Beginning with his first supposed settlement, we find that the three neighbouring churches of Strogeath, Blackford, and Dolpatrick, in Perthshire, were all dedicated to St. Patrick, according well with the idea that the founder was a missionary fresh from the influence of the Irish church. The church of Wick in Caithness was dedicated to St. Fergus himself—a fact which may be held to support the legendary statement of his visit to that country. The parish church of Lungley, or, as it has long been called, St. Fergus, is dedicated to him, and preservesthe memory of his labours in Buchan, while the parish of Glammis, where he finished his course, also owns him as its patron saint. Here his memory is associated with a holy well, which still freshens the glen in which the hermitage of the saint is said to have been placed. And, finally, the alleged removal of the saint's head to Scone may be held to be established by the following entry in the accounts of the Lord High Treasurer
of Scotland, recording one of the many like offerings made by King James IV. at the shrines of saints : xi October 1503. To the kingis offerand to Sanct Fergus heide in Scone xiiii. s. * According to the legend of St. Drostan in the Breviary of Aberdeen, he was descended of the royal family of the Scots. His parents, in consequence of his devotion to religion, sent him to his uncle, St. Columba, in Ireland, to be perfected in his studies. Afterwards he became a monk at Dalquhongale or Holywood, of which place he came to be abbot. Desirous of a stricter life, he retired to Glenesk, in Angus, where he led an eremitical life, and founded a church or monastery by the side of lonely Lochlee, where his memory still survives in such names as “Droustie's Well” and “Droustie's Meadow,” after all other trace of his foundation has long vanished.— (Land of the Lindsays, p. 61.) The parish of Edzell, in Glenesk, is said to be dedicated to St. Drostan. The parish of Skir-durstan, on the banks of the Spey of Insch in the Garioch, and of Rothiemay
(now united to Aberlour), had St. Drostan
on the Deveron, belonged to St. Drostan,
* As to the name of Deer, see p. xlviii.post. The spelling of the word has varied at different times. In its first form it is Déar, “tear,” in harmony with the traditional belief of its origin. In the charter of David I. it is Dér. It afterwards appears as Deir, Dere, and Deer. The last has been the ordinary spelling for a long time, and I have retained it, in the belief that, as the word is commonly pronounced, this is nearest to the earliest form of it.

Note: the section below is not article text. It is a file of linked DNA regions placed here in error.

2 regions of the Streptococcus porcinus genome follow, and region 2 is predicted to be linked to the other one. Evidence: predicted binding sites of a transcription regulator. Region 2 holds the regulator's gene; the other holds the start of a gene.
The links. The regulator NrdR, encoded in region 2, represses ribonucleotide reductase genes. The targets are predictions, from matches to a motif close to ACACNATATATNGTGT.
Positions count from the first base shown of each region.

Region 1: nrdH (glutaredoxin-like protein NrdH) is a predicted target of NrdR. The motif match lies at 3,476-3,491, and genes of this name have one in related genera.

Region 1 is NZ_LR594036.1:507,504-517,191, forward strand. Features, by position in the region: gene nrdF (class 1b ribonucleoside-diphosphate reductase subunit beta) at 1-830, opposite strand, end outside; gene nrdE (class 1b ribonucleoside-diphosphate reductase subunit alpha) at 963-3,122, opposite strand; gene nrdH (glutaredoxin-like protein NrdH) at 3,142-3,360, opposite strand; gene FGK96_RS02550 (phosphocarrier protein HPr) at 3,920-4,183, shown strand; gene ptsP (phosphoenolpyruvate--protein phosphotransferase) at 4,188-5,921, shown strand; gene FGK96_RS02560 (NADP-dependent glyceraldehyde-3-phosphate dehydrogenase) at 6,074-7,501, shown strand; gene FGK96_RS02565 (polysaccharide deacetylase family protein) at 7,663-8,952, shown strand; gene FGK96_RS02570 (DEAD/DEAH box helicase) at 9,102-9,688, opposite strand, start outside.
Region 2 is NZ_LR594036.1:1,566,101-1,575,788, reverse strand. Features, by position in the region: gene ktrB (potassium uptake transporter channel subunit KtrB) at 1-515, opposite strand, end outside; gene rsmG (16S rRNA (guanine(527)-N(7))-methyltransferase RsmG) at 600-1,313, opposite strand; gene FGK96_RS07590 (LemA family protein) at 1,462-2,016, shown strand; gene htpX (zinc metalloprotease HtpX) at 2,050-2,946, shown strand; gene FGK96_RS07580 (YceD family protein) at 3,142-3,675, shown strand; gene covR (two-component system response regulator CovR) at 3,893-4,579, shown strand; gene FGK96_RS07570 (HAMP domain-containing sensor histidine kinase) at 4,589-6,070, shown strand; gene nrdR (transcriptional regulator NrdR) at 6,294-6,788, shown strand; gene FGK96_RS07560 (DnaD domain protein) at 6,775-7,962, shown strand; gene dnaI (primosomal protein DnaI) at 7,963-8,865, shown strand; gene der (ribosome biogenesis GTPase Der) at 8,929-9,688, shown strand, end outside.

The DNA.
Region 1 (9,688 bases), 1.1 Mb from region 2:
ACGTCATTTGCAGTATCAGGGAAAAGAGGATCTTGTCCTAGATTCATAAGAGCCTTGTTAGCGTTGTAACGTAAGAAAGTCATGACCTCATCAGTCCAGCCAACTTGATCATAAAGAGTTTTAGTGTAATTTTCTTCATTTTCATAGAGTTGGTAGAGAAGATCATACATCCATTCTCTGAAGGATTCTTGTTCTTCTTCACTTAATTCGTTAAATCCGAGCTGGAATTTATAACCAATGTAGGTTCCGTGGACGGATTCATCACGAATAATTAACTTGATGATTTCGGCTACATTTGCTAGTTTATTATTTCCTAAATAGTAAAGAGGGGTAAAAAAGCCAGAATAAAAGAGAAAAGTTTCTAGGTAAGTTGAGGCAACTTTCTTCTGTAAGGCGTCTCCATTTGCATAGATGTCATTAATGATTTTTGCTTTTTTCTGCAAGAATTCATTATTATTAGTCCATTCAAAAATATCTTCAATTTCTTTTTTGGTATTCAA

* On the hill of Biffie (the Bidben of the grants), and on the opposite hill of Bruxie (of old Altrie—the Alterin of the records), circular foundations are still traceable, and others have been obliterated in recent times. In the district there was formerly a great number of stone circles; and many cists, flint weapons, and other indications of early settlement, have at various times been discovered within its
* The amount of some of these was de- instance in our records of a system, which termined by the number of davochs com- at a later period formed the basis for apprised in the territory, affording the earliest portioning the national taxes.
teries in Alba—foundations of Culdees, such as St. Andrews, Dunkeld, and Abernethy—had been secularised, and when our earliest records enable us to understand their position, they appear in the hands of laymen. It was not so in the case of Deer, the clerics of which, down to the middle of the twelfth century, were still receiving, from the bounty of the Gaelic chiefs of the district, additions to their monastic inheritance, in the whole of which they were secured by King David I., with full immunity from all secular exactions. It is plain, however, from the terms of the royal charter, that attempts had been made to “enslave” the monks, probably in the same way as the chiefs of Ireland usurped the rights of the monasteries of that country, and that they were able to maintain their “freedom” in virtue of the grants recorded in their “Book,” being the venerable volume now printed for the Members of the Spalding Club. There seems little reason indeed to doubt that we may trace the occurrence of these memoranda to the attempts made by laymen to usurp the property of the clerics, and to the changed circumstances which demanded written evidence to maintain them in possession." But this was only for a time. The parochial arrangements which had been spreading in the southern parts of the kingdom, very soon after came to supersede in the north as well, the earlier condition of things. One result of the change was the conversion of the churches of the smaller monasteries into parish churches.
* The forged charters, which are of such to grants which had originally been made frequent occurrence among the records of by unwritten symbolical gift; and in others religious houses, seem to have been in to replace some written grant which had many cases attempts to give a legal form been lost.